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John Hassan sets himself an ambitious task in a book that ‘endeavours to trace humanity’s changing relationships with nature over the last 200 years’ (p. 7). Concentrating on the coast focuses the challenge, especially given that much attention is on more ‘parochial problems’ and ‘local difficulties’ (p. 7).
The genesis of this fine monograph occurred in a moment of confounding cultural confrontation when Christopher Ely first viewed Russian landscape painting of the nineteenth century. Perplexed, he jotted down a question for himself. Why, he asked, were these works so 'consciously unbeautiful'? Gazing at one dreary canvas after another, he wondered, 'What was this fascination with mud?' (p.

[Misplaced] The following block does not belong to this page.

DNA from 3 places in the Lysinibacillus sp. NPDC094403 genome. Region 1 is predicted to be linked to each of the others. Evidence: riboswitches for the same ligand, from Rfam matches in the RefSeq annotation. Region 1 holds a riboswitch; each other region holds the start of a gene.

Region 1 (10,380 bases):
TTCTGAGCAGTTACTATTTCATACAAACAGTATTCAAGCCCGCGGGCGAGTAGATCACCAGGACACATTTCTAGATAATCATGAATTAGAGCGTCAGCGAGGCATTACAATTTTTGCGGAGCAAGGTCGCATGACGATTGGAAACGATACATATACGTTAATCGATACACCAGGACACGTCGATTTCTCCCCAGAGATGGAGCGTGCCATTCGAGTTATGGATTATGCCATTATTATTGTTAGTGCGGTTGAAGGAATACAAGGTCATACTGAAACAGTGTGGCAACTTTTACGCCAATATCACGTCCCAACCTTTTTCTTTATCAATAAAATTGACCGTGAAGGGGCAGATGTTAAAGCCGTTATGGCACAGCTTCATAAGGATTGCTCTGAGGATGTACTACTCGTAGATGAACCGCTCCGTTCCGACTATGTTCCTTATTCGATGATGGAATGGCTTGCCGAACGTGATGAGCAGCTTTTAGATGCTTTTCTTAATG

This book is one of a series entitled The Making of Europe, which aims 'to address crucial aspects of European history in every field - political, economic, social, religious, and cultural' (p. xii).
With the exception of pioneering work by Clarence Glacken , Keith Thomas and Alfred Crosby , very little has yet been written about early modern environmental thought . This has been partly determined by questions of definition .